The field trips planned for next year’s conference are likely to be even more interesting. Scheduled for the first week of June, the 2016 ACAW short course will continue to include practical hands-on welfare assessments, to apply the didactic principles of welfare assessment learnt in lectures.
The College is exploring options including a day trip to the North Carolina State Zoo, the nearby Duke Lemur Center, a trip to the coast where several NC state universities have a marine research facility, or a nearby wildlife sanctuary for discussion of welfare assessment of managed wildlife.
Whatever eventually results, this will doubtless be an interesting and informative meeting for any veterinarians interested in animal welfare, and a particularly important one for any interested in becoming US veterinary specialists in this field. Further details will be available via www.acaw.org.
I’m grateful to ACAW’s Ron Banks, DVM, DACAW, DACLAM, DACVPM, CPIA, for assistance during the preparation of this article.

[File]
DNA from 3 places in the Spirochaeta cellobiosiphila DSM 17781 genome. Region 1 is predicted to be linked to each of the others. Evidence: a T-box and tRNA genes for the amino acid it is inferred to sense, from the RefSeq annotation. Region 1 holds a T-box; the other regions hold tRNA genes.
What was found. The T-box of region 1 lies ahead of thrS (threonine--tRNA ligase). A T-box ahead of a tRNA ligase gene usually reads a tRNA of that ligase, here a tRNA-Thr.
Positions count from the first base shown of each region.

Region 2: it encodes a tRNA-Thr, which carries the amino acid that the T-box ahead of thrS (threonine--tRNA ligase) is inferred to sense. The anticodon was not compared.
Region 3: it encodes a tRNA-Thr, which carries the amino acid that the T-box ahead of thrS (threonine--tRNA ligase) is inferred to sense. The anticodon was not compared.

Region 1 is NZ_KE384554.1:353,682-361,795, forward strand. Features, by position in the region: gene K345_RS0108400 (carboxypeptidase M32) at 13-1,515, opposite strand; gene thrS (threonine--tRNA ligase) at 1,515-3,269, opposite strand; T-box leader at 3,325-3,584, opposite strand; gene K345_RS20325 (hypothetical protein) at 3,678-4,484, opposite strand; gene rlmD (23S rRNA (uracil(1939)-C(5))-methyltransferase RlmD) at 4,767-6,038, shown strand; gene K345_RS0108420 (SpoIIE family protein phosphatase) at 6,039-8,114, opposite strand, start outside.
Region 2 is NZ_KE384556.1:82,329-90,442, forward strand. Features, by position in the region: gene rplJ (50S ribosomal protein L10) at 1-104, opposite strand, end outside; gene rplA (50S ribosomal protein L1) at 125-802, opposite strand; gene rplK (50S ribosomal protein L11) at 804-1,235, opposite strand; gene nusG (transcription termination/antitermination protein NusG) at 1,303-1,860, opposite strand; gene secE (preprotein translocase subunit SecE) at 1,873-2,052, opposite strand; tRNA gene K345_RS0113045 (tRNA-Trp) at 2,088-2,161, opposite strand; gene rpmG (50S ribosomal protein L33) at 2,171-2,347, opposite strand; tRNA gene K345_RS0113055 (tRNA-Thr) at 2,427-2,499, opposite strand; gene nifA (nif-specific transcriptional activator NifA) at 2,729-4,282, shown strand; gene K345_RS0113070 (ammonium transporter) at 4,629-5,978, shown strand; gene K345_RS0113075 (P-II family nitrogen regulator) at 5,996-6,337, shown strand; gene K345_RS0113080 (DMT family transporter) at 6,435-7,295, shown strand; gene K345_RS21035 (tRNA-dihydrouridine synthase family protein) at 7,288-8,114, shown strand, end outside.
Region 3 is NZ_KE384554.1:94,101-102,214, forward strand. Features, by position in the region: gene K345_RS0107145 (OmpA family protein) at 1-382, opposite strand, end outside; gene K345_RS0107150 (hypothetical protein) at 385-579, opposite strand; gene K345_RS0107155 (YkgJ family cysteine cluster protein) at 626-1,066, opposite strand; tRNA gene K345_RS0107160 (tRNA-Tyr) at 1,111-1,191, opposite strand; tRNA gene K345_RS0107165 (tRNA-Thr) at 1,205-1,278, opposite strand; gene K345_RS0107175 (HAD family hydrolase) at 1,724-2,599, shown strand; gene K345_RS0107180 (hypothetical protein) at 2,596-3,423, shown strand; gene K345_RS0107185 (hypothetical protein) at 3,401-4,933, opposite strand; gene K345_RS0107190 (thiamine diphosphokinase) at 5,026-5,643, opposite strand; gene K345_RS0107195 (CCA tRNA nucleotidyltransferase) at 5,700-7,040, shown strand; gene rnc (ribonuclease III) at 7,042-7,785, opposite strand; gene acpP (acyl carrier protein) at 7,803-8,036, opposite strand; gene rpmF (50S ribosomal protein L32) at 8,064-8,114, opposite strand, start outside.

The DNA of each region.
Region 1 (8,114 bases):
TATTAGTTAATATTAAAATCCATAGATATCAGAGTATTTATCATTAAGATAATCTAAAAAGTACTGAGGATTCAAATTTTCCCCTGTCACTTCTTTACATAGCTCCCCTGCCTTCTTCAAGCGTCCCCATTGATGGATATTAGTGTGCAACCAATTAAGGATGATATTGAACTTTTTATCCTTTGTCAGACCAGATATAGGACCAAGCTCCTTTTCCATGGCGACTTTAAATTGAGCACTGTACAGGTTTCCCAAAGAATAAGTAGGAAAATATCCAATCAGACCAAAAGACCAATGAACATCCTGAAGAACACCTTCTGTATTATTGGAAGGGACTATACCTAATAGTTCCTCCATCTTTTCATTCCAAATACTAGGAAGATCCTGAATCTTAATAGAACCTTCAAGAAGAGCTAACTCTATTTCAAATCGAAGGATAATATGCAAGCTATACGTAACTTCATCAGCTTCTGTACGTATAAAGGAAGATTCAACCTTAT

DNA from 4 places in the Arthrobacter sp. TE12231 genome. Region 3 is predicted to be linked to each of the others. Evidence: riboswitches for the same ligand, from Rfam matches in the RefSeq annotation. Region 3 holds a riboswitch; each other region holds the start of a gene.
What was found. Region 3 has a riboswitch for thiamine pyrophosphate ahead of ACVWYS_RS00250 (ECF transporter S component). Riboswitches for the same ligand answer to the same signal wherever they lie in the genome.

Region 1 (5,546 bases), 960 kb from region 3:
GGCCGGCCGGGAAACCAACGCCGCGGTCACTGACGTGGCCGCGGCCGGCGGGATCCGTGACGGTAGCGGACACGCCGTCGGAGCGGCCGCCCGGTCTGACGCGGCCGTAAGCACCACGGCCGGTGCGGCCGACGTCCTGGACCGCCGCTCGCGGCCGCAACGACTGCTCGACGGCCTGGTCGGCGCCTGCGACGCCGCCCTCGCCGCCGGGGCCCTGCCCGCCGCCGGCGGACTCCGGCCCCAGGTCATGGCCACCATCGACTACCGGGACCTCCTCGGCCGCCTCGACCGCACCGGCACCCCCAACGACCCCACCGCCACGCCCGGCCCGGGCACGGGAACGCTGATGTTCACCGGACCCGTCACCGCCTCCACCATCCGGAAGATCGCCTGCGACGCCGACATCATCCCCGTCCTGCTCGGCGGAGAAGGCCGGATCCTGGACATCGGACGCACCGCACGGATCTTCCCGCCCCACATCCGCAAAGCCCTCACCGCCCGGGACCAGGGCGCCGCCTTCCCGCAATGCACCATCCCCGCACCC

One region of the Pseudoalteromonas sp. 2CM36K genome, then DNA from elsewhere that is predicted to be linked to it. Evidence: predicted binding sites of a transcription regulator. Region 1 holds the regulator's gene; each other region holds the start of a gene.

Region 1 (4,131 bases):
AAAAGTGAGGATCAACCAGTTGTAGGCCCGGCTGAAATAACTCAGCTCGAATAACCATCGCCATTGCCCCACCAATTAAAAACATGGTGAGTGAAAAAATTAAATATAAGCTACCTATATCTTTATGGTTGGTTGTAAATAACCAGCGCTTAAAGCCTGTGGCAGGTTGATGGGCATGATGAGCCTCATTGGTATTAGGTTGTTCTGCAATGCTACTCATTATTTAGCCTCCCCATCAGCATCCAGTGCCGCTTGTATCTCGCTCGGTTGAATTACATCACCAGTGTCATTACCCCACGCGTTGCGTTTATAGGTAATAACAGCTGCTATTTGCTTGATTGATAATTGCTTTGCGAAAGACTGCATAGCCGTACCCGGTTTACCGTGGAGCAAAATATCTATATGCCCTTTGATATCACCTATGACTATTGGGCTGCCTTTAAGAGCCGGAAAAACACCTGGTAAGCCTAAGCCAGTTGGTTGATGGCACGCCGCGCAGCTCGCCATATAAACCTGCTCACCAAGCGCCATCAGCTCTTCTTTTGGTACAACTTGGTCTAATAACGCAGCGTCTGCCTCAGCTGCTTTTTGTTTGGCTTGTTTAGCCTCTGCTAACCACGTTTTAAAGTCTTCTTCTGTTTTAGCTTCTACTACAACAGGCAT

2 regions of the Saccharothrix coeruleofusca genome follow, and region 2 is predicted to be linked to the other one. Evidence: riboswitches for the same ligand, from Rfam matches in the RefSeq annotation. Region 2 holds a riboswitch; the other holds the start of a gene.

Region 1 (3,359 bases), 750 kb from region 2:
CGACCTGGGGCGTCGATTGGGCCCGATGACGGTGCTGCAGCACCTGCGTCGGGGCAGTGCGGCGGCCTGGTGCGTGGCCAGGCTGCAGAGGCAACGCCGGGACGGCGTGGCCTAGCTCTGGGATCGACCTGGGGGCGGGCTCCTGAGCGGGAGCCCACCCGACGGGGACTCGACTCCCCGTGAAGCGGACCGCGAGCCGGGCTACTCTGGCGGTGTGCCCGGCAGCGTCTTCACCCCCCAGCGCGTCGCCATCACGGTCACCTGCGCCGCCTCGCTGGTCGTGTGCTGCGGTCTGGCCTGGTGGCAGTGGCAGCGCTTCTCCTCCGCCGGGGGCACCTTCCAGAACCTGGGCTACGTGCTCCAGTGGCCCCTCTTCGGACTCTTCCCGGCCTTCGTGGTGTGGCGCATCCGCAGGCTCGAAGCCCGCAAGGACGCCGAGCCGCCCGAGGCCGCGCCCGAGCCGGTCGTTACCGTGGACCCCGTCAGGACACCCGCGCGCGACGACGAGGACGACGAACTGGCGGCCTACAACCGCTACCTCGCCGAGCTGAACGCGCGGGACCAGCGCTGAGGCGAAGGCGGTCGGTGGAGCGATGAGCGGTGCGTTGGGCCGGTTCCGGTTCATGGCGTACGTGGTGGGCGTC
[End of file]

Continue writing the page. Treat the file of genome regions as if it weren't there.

FVE/AVMA (2011) Joint Federation of Veterinarians of Europe (FVE) – American Veterinary Medical Association (AVMA) statement on the roles of veterinarians in ensuring good animal welfare. www. avma.org/KB/Policies/Pages/Joint-AVMA-Federation-of-Veterinarians-ofEurope-Statement-on-The-Rolesof-Veterinarians-in-Ensuring-GoodAnimal-Welfare.aspx. Accessed 2nd October 2014.
Knight, A. (2014) Pathways to specialising in animal welfare. Vet Rec 175 (18): 449-451.
WVA (2014) World Veterinary Association Position on the Role of the Veterinarian in Animal Welfare. www. favamember.org/en/images/stories/WVA/wva_position_paper_on_animal_welfare.pdf. Accessed 2nd October 2014.